Jasper Wright, son of Anthony Wayne Wright, was in the late rebellion as one of the hundred day men.  HE lives on the east side of Sugar creek; he married twice, and has one child by each wife, Mary G. and Essie C.  Amos Wright, son of John Wright, is dead; he lived on the northeast bank of Sugar creek; he married Susana Rankin; their children were Emily R., Maria L., Theodore L., Alice A., William Wallace, and Cyrus R. Wright.  Allen L. Wright married Ary Turner, by whom he had four children, Huldy A., Heson, Chas. W., and John A. Wright.  Margaret married Harry Iron, and moved to Kansas; both dead; had six children, five living and one dead.  Rachael married Aaron Hyer; she is dead, leaving one daughter; lived on Sugar creek.  Isabel is living in Jay County; her husband, Abraham Medsker, is dead.  David Wright was an early emigrant; he was in the war of 1812; is dead.  Hosea Wright, farmer, was in the war of 1812; he came to his death by the falling of a tree.  Jonathan Wright was a son of Gabriel Wright, and was a noted hunter of Kentucky and the Northwest.  His hunting excursions were on the head-waters of Paint and Rattlesnake.  He killed buffaloes, elk, bears, wolves, panthers, deer, and other game in abundance.  He was the companion of Governor Heath, Witzell, Wolff, Boggs, Stoner, McKay, and other celebrated hunters.  He was a brave scout, fearless and daring; he settled on Indian creek, and died about 1805.  Caleb Wright emigrated to Fayette County in 1807.  He was a single man; when the war of 1812 was declared by Congress, he volunteered as an Indian spy, and continued in that critical and dangerous capacity, traversing the hills, plains, valleys, and swamps for one year; his living was wild meat, his hiding-places, the black swamps, his covering, the blue sky, and his raiment was the wild hunters’ costume; he was brave, fearless, and daring, penetrating the camp and secret hiding dens of the savages and the enemy.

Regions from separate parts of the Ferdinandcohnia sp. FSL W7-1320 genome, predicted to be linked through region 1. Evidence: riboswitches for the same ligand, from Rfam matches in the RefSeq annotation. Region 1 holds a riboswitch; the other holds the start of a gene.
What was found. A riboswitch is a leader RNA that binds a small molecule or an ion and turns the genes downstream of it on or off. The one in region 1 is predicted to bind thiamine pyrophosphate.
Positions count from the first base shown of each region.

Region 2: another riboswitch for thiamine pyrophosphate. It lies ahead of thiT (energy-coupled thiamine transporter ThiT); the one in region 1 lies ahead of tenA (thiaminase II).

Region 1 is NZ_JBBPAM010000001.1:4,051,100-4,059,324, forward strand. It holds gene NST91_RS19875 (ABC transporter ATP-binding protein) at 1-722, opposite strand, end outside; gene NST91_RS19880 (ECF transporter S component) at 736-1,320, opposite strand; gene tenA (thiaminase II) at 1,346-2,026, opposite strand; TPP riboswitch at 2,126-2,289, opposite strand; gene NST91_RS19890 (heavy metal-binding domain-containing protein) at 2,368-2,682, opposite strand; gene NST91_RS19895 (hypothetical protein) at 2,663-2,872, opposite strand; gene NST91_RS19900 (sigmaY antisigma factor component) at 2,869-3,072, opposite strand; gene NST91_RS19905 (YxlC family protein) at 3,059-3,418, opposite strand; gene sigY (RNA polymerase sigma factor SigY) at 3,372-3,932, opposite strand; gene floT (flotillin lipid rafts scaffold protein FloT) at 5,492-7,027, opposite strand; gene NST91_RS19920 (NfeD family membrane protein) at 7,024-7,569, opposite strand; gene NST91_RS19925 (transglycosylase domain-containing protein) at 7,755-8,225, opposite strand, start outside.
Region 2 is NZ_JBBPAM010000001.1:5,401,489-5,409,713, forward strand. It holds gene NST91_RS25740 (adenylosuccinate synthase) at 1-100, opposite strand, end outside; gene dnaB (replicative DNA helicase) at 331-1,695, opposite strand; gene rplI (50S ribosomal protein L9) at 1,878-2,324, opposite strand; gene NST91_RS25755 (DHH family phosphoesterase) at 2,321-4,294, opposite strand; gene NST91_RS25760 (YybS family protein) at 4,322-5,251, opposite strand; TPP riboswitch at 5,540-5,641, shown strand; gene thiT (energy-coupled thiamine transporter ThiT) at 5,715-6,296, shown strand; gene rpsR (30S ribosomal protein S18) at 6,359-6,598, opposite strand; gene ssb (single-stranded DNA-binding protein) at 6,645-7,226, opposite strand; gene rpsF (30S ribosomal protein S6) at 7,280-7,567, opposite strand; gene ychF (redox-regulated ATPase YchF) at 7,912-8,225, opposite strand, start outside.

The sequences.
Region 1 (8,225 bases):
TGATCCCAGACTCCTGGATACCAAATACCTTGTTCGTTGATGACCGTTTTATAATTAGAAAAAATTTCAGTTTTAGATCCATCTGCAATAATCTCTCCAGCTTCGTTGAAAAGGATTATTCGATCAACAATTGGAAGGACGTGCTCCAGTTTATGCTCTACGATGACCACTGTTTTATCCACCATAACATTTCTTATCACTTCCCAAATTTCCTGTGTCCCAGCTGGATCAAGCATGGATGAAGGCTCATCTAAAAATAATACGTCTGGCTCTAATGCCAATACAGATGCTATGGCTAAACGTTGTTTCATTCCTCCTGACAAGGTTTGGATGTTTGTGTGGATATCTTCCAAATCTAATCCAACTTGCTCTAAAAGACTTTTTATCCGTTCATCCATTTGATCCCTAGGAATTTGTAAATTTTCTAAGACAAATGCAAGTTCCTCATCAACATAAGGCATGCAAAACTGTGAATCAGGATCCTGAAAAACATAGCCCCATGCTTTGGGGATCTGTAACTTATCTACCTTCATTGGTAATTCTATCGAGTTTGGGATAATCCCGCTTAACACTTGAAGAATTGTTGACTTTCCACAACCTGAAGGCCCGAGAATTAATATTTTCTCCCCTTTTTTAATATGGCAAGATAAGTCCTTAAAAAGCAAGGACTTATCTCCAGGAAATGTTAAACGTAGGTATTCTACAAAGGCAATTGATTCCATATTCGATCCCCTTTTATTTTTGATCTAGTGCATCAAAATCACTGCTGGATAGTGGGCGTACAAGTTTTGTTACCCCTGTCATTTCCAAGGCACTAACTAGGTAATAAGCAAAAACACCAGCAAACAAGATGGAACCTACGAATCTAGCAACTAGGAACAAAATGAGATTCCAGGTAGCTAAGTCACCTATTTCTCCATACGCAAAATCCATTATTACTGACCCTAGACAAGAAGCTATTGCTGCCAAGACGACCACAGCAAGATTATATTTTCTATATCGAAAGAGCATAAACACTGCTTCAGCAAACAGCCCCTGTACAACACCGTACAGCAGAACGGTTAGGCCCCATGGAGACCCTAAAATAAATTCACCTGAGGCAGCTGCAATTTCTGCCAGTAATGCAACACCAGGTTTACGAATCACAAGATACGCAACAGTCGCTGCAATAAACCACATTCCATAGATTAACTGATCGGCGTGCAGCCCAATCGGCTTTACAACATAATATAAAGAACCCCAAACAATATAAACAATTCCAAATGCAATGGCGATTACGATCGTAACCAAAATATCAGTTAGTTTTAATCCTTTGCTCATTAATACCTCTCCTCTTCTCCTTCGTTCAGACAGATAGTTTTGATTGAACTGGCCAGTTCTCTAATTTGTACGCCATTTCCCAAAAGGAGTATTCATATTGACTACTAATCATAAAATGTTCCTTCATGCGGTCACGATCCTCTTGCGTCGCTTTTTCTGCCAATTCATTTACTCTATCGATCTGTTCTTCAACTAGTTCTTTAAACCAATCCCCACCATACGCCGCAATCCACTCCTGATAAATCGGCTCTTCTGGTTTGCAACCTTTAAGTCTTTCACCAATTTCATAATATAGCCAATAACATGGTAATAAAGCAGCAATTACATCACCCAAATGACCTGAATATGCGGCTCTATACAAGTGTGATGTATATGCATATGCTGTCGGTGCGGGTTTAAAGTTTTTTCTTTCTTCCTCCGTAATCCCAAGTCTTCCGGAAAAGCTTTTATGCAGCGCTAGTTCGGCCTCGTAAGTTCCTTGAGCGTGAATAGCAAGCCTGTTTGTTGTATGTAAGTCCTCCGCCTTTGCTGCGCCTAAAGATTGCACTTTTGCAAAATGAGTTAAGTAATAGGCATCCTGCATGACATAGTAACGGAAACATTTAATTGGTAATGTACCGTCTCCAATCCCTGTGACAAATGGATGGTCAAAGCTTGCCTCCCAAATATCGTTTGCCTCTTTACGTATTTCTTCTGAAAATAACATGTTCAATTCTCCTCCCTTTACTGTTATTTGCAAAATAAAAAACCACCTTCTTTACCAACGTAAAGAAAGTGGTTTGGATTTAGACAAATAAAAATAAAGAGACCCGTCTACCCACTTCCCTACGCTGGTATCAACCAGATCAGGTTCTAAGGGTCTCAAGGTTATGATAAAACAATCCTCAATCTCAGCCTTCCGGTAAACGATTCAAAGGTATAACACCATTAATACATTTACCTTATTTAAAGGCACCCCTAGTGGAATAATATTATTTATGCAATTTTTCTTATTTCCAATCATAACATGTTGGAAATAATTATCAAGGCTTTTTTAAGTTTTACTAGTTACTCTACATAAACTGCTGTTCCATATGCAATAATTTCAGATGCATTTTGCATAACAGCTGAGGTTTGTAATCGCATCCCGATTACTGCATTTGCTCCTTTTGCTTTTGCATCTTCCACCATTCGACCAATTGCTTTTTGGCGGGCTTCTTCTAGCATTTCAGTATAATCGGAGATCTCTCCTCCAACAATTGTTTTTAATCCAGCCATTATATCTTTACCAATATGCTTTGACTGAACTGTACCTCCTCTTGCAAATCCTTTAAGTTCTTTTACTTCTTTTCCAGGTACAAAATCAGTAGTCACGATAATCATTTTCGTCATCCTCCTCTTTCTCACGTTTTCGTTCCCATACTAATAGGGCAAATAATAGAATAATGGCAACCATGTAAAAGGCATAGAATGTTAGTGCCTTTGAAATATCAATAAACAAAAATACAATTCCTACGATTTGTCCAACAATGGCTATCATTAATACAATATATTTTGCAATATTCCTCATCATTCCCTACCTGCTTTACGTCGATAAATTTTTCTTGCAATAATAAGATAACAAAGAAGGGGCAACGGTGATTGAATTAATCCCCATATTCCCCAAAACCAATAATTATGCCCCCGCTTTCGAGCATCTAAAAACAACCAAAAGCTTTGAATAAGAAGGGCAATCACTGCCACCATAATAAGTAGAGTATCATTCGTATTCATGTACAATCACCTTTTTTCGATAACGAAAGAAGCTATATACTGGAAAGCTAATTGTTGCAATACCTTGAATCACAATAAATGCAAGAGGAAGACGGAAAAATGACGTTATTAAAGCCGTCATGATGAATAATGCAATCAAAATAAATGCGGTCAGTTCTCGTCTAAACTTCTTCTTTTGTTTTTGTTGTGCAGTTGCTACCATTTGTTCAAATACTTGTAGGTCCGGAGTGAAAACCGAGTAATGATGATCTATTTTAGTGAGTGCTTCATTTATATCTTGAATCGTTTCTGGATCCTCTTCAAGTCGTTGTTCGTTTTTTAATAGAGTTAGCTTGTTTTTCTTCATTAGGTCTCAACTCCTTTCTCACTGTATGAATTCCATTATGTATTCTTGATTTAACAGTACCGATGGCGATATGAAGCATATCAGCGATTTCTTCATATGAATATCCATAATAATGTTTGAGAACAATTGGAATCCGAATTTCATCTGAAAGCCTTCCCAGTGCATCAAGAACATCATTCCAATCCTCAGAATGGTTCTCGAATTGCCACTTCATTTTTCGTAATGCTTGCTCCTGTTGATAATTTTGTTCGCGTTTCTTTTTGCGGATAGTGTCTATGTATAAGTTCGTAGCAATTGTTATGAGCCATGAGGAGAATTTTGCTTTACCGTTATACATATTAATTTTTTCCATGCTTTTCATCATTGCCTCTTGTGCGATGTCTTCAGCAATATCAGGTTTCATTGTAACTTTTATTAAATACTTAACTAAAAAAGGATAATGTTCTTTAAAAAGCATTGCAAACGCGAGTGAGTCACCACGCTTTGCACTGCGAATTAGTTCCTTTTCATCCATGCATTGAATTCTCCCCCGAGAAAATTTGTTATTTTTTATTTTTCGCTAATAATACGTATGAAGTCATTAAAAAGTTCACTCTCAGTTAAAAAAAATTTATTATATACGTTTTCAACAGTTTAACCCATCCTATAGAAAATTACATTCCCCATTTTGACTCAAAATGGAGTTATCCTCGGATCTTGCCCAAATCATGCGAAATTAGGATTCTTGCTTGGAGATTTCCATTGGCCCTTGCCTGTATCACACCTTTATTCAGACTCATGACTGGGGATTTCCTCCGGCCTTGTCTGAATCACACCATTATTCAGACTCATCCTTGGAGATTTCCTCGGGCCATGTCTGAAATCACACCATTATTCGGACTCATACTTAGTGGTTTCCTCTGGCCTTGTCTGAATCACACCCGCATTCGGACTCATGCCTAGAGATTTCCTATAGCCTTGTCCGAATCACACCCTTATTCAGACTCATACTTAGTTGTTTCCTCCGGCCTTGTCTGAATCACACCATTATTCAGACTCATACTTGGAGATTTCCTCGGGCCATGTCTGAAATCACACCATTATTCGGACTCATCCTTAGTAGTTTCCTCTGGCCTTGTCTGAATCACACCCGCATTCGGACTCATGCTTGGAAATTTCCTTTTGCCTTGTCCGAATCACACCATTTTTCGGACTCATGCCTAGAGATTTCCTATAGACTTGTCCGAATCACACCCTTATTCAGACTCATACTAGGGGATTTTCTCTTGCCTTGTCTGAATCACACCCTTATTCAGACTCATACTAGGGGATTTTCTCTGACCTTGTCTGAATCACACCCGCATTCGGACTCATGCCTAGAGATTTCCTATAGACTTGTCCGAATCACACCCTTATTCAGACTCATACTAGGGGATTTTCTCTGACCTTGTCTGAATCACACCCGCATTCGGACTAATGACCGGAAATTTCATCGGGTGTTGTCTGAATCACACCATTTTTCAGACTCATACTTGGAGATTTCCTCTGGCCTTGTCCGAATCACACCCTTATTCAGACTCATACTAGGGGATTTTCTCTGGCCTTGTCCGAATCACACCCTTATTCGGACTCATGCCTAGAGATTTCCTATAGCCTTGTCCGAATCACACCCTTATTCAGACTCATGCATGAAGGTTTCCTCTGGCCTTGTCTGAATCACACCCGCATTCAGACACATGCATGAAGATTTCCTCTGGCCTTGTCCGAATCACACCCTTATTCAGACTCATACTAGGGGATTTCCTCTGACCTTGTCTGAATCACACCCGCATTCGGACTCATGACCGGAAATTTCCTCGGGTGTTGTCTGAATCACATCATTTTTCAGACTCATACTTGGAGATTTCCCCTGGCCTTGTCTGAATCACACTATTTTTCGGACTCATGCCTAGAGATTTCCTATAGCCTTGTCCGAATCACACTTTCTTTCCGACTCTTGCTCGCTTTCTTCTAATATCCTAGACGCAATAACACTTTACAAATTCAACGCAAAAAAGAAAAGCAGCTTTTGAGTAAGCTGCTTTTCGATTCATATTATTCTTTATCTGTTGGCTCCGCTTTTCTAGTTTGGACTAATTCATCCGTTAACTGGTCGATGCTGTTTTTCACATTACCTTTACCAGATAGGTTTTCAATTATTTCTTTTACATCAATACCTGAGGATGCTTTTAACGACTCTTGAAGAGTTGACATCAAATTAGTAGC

Jas. Beatty, Joseph Marks, David Persinger, Milton Seiner, Nathan Marks, Lewis Coffman, Isaiah Sellars. John Seiner, Eli Craig, Aaron Hire, William Bitser, William Long, Martin Rowe, John Stukey, Thomas Worthington, Thomas Connor, Samuel Allen, John T. Cox, John House, George McDonald, Matthew Owens, Samuel Marks, James Holbrook, James Homes, Elias Priddy; D. M. Craig, J. W. Craig, J. B. Cole, L. Hany, Wm. Darick, M. Craig, John Mitcheler, J. N. Rowe, Joseph Beatty, David Rowe, Levi Burnett, Amos Goldsbery, George Hidy, A. M. Wright, J. C. Connor, Eli Conner, Jacob McVey, Joseph Seiner.


Dry goods, Craig Bros. and J. N. Rowe;
     Manufacturers of boots and shoes, James Holbrook and Wm. Bay;
Butcher, John Mitchener;
Church, M. P.;
Wood Shop, R. B. Cole and John Rusler;
Carpenters, P. R. Craig, John Mitchener, Joseph Beatty, and John Rusler;
Grocery, Elias Priddy;
Blacksmiths, R. B. Cole and Wm. Long;
Compounding and practice of medicine, James Matthews and L. J. McCorkle;
Postmaster, Eli Craig;
School houses, three;
     Teachers, David Ellis and Mr. Norton;
Wholesale Yankee notions, wagons, William Gray and T. J. Craig;
Woolen and Cloth manufacturer, James Holmes;
Undertaker, John Mitcher.